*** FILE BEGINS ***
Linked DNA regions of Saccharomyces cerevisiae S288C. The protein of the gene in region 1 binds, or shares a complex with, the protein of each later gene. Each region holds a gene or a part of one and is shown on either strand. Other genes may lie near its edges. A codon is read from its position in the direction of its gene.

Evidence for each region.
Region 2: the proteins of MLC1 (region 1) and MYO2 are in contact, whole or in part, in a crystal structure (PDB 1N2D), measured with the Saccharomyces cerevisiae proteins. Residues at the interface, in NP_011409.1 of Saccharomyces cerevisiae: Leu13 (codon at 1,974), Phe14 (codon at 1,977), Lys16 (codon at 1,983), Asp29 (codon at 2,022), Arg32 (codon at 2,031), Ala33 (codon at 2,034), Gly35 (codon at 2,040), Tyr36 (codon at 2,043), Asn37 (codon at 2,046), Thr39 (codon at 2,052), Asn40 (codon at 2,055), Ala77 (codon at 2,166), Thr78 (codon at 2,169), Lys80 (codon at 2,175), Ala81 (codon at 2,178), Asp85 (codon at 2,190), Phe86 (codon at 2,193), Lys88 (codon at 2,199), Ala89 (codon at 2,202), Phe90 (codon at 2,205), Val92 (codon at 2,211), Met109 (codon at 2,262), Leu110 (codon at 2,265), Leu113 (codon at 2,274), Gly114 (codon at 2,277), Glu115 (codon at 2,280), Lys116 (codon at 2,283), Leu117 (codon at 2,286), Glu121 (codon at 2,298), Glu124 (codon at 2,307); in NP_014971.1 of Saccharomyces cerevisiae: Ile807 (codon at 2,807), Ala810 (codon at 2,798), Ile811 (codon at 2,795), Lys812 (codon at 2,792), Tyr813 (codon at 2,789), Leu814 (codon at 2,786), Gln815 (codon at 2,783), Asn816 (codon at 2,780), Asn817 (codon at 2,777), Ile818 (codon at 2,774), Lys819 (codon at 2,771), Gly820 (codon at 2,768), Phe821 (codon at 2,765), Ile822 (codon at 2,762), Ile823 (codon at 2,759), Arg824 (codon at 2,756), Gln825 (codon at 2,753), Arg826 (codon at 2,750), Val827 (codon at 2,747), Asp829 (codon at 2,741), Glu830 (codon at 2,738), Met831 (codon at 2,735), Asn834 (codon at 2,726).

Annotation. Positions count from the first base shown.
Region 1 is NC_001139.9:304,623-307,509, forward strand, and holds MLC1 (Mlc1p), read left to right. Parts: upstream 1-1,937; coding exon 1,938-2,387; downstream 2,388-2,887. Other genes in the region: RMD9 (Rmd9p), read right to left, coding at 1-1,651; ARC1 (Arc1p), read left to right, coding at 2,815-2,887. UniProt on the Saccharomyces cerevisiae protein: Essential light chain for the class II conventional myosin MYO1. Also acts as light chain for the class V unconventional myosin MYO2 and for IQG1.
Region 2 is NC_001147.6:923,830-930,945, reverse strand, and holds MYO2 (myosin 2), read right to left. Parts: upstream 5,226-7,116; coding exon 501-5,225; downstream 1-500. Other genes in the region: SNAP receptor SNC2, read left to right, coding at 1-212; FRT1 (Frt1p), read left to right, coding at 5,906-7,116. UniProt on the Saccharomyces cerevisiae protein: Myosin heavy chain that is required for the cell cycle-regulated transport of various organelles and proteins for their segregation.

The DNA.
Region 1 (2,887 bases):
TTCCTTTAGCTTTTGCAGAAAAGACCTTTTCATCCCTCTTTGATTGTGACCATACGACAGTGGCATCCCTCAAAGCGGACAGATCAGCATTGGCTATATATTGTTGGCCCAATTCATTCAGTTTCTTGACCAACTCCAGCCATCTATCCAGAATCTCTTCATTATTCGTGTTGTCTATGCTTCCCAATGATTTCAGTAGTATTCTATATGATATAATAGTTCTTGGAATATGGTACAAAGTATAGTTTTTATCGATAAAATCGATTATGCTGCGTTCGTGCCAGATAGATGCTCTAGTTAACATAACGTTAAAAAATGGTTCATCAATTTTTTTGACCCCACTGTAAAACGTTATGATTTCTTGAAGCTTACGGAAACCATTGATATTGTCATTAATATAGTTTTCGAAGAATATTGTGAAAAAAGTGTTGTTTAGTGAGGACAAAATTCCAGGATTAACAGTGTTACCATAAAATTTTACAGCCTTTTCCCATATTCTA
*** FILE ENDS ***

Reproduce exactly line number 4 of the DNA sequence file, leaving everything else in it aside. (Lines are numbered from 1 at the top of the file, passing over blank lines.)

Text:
Annotation. Positions count from the first base shown.